The unique and winding waterways known as the Okavango Delta is a large wetland area surrounded by the Kalahari Desert. The area comprises 16 000 km sq of permanent marshlands and seasonally flooded plains. The Okavango Delta’s floods are fed from the Angolan rains, which start in October and finish in April. The Delta’s water ends in the Kalahari – with over 95% of the water eventually evaporating – hence sometimes referred to as ‘the river that never finds the sea’.
Its meandering waterways, palm-fringed islands, ox-bow lakes, and lagoons give the area an exquisite beauty, as well as an abundant ecosystem. A wide variety of species live off their varied habitats. This diversity also secured the delta a spot on the UNESCO World Heritage Site list. The annual flood-tide revitalises ecosystems during the peak of the dry season, an extraordinary contrast between arid landscape and vibrant wetland. The transformation results in a large variety and number of wildlife, approximately 200,000 animals. Some species leave during the rainy seasons and return during the drier winters.
When you embark on a Botswana safari through the Okavango Delta, you will explore an environment that supports large herds of elephant, antelope, and buffalo, as well as hippopotamus, giraffe, crocodile, lion, cheetah, leopard, wildebeest, rhinoceros, zebra, baboon and countless others. An Okavango Delta safari will bring you in close contact with over 400 species of birds, including the African Fish Eagle, Pel’s Fishing Owl, Crested Crane, Lilac-breasted Roller, Ostrich, and the Sacred Ibis, among others.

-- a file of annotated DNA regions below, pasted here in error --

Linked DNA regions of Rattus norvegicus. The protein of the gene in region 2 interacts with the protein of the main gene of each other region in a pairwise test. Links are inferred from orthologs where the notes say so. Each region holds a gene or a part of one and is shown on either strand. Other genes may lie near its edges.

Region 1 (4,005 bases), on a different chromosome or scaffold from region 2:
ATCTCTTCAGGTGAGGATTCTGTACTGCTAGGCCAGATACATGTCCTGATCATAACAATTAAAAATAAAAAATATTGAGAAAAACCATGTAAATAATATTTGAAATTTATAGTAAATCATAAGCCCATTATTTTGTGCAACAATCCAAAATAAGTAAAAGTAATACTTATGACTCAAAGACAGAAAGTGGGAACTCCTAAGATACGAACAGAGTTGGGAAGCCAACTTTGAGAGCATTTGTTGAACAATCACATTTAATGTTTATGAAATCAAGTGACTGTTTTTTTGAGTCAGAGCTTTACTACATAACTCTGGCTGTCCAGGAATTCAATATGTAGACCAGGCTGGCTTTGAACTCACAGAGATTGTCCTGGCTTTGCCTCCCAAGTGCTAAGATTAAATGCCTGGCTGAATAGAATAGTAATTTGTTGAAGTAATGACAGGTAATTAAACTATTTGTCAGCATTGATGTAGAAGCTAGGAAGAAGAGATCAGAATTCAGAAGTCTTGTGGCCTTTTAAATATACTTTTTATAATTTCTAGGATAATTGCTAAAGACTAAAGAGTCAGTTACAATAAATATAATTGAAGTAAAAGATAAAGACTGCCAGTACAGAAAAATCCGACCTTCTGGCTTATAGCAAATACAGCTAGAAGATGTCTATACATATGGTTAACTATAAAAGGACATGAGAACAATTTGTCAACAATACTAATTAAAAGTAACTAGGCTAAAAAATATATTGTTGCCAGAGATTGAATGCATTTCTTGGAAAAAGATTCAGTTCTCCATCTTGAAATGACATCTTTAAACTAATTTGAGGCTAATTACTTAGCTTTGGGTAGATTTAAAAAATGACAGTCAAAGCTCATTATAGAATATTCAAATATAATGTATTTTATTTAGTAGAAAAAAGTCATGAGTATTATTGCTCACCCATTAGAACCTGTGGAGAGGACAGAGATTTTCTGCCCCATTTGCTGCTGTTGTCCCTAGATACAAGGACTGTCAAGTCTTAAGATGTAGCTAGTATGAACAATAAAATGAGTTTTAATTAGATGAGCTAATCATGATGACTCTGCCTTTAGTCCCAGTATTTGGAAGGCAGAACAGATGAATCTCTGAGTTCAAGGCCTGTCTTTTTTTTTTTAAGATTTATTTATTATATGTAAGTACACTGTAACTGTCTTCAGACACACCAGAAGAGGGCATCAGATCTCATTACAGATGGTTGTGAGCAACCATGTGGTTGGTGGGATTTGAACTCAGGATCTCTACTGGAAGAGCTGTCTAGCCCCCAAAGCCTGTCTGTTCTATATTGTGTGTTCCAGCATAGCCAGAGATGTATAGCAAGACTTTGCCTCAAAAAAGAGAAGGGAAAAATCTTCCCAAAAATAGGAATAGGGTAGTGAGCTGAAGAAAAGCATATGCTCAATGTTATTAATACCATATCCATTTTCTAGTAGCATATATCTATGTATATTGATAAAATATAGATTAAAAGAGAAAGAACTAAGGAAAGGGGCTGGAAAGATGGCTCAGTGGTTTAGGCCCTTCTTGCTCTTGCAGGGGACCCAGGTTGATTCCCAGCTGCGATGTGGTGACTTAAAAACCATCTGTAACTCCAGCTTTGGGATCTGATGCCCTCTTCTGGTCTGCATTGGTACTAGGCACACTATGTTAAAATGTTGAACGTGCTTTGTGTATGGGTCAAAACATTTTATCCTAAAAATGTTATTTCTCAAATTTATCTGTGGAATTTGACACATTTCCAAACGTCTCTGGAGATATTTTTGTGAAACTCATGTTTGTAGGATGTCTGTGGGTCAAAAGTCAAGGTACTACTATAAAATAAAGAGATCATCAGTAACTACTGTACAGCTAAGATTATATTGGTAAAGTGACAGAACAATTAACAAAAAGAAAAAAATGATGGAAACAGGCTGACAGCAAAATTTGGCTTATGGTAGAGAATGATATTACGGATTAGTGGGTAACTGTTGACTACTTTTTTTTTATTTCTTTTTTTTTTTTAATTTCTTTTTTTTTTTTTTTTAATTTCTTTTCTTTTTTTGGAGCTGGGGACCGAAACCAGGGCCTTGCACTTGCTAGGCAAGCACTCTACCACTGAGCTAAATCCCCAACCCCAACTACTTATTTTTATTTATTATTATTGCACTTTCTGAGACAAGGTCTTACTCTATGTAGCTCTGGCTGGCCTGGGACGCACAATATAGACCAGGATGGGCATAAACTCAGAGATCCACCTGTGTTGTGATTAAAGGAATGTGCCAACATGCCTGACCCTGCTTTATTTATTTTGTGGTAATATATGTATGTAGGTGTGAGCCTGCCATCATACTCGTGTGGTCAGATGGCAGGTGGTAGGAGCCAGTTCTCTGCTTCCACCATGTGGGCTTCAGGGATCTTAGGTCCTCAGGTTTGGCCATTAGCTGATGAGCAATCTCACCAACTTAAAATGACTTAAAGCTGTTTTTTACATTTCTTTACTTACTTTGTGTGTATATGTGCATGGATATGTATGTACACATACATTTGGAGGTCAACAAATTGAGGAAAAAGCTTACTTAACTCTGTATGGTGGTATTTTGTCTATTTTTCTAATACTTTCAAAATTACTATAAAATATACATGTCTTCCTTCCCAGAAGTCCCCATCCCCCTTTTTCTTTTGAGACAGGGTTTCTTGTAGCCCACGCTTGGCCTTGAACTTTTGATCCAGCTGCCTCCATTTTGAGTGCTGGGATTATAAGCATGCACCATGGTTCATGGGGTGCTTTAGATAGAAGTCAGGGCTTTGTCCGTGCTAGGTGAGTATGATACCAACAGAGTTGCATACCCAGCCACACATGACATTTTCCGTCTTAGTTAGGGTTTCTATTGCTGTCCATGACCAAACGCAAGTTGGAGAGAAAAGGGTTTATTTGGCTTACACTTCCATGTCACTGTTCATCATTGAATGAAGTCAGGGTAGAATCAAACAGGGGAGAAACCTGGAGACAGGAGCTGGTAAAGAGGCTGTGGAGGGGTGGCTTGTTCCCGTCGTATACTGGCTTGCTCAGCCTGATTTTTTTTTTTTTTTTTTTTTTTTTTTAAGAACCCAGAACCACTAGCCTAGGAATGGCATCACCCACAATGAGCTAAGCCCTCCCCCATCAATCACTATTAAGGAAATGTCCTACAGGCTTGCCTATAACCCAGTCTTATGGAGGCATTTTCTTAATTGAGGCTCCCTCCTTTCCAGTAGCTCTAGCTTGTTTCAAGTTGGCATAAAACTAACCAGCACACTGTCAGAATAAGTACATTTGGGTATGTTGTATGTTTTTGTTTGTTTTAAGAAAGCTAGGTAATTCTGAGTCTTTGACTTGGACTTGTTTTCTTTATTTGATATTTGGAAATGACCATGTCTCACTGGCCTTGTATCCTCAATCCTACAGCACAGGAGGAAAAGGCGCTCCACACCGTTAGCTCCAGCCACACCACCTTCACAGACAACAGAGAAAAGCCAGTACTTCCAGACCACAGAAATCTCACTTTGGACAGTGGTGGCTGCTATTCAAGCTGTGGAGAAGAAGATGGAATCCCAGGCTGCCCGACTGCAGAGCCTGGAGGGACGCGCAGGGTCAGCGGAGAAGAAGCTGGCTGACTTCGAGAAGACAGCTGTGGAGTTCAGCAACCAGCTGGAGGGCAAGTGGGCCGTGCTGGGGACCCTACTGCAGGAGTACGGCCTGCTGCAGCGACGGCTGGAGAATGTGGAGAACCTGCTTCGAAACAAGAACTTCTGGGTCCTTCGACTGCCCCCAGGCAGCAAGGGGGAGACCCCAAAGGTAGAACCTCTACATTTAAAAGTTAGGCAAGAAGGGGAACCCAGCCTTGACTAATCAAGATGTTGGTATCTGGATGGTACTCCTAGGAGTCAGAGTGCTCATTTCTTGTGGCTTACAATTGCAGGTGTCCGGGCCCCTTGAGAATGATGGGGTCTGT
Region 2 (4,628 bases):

Whether experienced by boat, vehicle, or air – the Okavango Delta is an ecological wonder – abundant in habitat and life – a must for the safari seeker.
The Mokoro Experience
The mokoro canoes are made from the dug-out trunk of a large and straight Ebony or Kigelia tree. As one can imagine, making a mokoro takes a lot of time, effort and skill, and it is this craftsmanship that is so unique to this area of Botswana! The indigenous people that hand-make these mokoros have become experts in this local craft, making it their main source of income. Supporting this venture and travelling on hand-made mokoros are recommended for a Botswana Safari and support our efforts to provide a high level of responsible tourism.
The mokoros are guided by a ‘poler’ who is sourced locally and steers the canoe along the Botswana Okavango River. He uses a method of propulsion (pushing a pole into the area beneath the mokoro) to navigate along the river. This method of propulsion decreases any negative impacts on the sensitive water environment below. The mokoro experience on your Botswana Safari is not to be missed; it is a great way to explore the Okavango Delta, Botswana National Parks, the beautiful surroundings and a great variety of African wildlife. It is a peaceful, comfortable, eco-friendly and unique cultural experience.